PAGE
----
Considering their extraordinarily high interest rates, along with the fact that 75 percent of customers pay recurring fees to “churn” their loans, nearly all professionals recommend avoiding payday loans if possible (we’ll talk about how you can do this in a moment).
Despite this, many payday lenders advertise that their services can help repair your credit, which—based on the fact that they target individuals with poor FICO scores—might seem like an added bonus. But based on what we just learned, this is an extraordinarily expensive way of doing so.
In a lot of instances, customers who can’t keep up with the high APR and fees default on their payday loans, ultimately leaving their credit score worse for the wear afterward. Instead, as we wrote about in How to Repair Bad Credit Scores, we recommend:
- Downloading your credit report from all three reporting bureaus and disputing any errors you find
- Obtaining a secured credit card
- Reporting your rent payments to each credit bureau
- Even hiring a third-party credit reporting agency could be beneficial, as long as you understand you can accomplish nearly identical results on your own (with some time and effort, of course)
Outside of those with low credit scores, who are payday lenders’ primary customers? What demographic makes up their target market? Let’s find out.
Who Are the Primary Customers for Payday Loans?
Although it might be easy to believe that payday lenders disproportionately target low income minorities, the reality is that average payday loan borrowers are “white, female, and are 25 to 44 years old.” However, this Pew report goes on to state:
“After controlling for other characteristics, there are five groups that have higher odds of having used a payday loan: those without a four-year college degree; home renters; African Americans; those earning below $40,000 annually; and those who are separated or divorced.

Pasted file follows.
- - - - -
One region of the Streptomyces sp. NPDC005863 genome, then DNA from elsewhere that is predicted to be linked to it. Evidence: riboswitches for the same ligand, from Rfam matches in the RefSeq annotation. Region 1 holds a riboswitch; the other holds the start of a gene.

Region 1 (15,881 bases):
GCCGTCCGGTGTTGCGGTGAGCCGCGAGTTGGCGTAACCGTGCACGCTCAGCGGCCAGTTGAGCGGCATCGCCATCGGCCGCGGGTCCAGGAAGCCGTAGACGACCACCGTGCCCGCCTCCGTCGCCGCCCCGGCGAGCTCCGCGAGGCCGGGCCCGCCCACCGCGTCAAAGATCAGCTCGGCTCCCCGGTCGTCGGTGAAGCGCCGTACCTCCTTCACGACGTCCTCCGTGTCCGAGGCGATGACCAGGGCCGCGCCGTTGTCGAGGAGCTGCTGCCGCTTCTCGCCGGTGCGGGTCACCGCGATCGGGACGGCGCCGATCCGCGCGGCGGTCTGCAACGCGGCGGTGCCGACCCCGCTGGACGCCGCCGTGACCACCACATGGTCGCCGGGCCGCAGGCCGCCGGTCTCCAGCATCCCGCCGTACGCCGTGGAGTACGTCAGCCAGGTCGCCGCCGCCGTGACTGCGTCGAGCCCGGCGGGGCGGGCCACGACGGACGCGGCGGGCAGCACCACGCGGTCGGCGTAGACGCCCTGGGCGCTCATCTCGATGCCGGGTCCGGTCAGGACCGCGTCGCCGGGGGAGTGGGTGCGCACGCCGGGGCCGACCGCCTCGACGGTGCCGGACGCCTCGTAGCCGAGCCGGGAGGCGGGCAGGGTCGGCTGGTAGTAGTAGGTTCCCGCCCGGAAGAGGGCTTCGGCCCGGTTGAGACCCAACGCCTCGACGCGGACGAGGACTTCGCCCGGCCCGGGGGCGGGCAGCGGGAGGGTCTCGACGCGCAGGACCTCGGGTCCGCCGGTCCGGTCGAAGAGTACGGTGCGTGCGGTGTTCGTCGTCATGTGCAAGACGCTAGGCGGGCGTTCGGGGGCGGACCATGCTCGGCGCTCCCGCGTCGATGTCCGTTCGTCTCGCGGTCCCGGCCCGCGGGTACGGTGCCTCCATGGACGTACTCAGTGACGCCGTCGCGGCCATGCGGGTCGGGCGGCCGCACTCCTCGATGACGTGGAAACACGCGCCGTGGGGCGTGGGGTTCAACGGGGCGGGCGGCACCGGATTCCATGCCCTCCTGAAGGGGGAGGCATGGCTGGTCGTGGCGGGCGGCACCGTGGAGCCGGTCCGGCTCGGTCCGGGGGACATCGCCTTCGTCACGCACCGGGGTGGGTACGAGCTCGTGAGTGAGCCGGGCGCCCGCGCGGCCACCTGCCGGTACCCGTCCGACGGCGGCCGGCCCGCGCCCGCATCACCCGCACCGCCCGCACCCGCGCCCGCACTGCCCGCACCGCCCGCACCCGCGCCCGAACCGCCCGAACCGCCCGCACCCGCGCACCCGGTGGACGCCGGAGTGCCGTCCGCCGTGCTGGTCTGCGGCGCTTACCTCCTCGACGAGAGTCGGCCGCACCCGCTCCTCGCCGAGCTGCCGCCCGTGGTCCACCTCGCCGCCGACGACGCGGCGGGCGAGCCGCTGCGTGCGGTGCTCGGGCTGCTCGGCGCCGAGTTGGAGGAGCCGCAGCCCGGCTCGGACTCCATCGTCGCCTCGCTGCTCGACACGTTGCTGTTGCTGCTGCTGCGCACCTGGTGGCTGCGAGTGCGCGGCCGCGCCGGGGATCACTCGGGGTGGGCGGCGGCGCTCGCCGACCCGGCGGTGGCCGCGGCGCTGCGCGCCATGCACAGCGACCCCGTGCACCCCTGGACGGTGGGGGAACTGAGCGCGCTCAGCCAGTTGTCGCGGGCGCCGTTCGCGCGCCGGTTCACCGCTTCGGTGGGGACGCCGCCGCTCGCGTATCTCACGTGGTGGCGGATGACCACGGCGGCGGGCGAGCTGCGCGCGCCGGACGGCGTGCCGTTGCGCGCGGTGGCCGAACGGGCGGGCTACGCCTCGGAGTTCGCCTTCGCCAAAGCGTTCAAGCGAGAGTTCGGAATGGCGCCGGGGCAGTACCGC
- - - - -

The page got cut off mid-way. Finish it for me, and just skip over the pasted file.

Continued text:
It is notable that, while lower income is associated with a higher likelihood of payday loan usage, other factors can be more predictive of payday borrowing than income. For example, low-income homeowners are less prone to usage than higher-income renters: 8 percent of renters earning $40,000 to $100,000 have used payday loans, compared with 6 percent of homeowners earning $15,000 up to $40,000.”
Another mischaracterization is that customers primarily use payday loans as stopgap measures due to an unexpected emergency. But the reality is that “69 percent used it to cover a recurring expense, such as utilities, credit card bills, rent or mortgage payments, or food,” while just “16 percent dealt with an unexpected expense, such as a car repair or emergency medical expense.”
According to a 2012 Pew Research study, most payday loan customers don’t use the money to cover unexpected expenses or emergency situations. (IMAGE CREDIT: The Pew Charitable Trusts)
Regardless of race, gender, or anything else though, one of the primary users of payday loans is those with poor—or no—credit. This is because these types of customers typically don’t qualify for traditional loans, so the payday route is really their only option.
In fact, many payday lenders expressly boast that they don’t even run a person’s credit when estimating their loan worthiness. The CheckIntoCash website sums up this aspect nicely:
“Check Into Cash Advance Centers do not use traditional credit reporting agencies when reviewing applications. We use non-traditional, unique, credit underwriting guidelines. So even if you have bad credit or have had a bankruptcy, we still may be able to help you.”
With this in mind, let’s take a quick look at how the payday loan process works.
What’s the Payday Loan Process Look Like? How Does Payday Loan Work?
In general, payday loans work over the following 3 steps:
1. Applying for a Payday Loan. What Do You Need to Get a Payday Loan?
Although each payday lender will have its own application process and underwriting criteria, which can vary from state to state, applying for a payday loan usually takes place either at a retail location or online.
Regardless of where you apply though, payday loan applications can generally be completed in a matter of minutes, since they only request basic information such as name and address, contact information, date of birth, social security number, and employer details.
Then, once you’ve handed over your application or pressed the Submit button, it will often be another short few minutes until you’ve received an approval or denial. (On the other hand, if you submitted your application through a payday loan lead generator, such as Money Mutual or BetterLoanChoice.com, you’ll likely start receiving emails and a flood of calls from lenders interested in earning your business, after which point you’ll begin the application process.)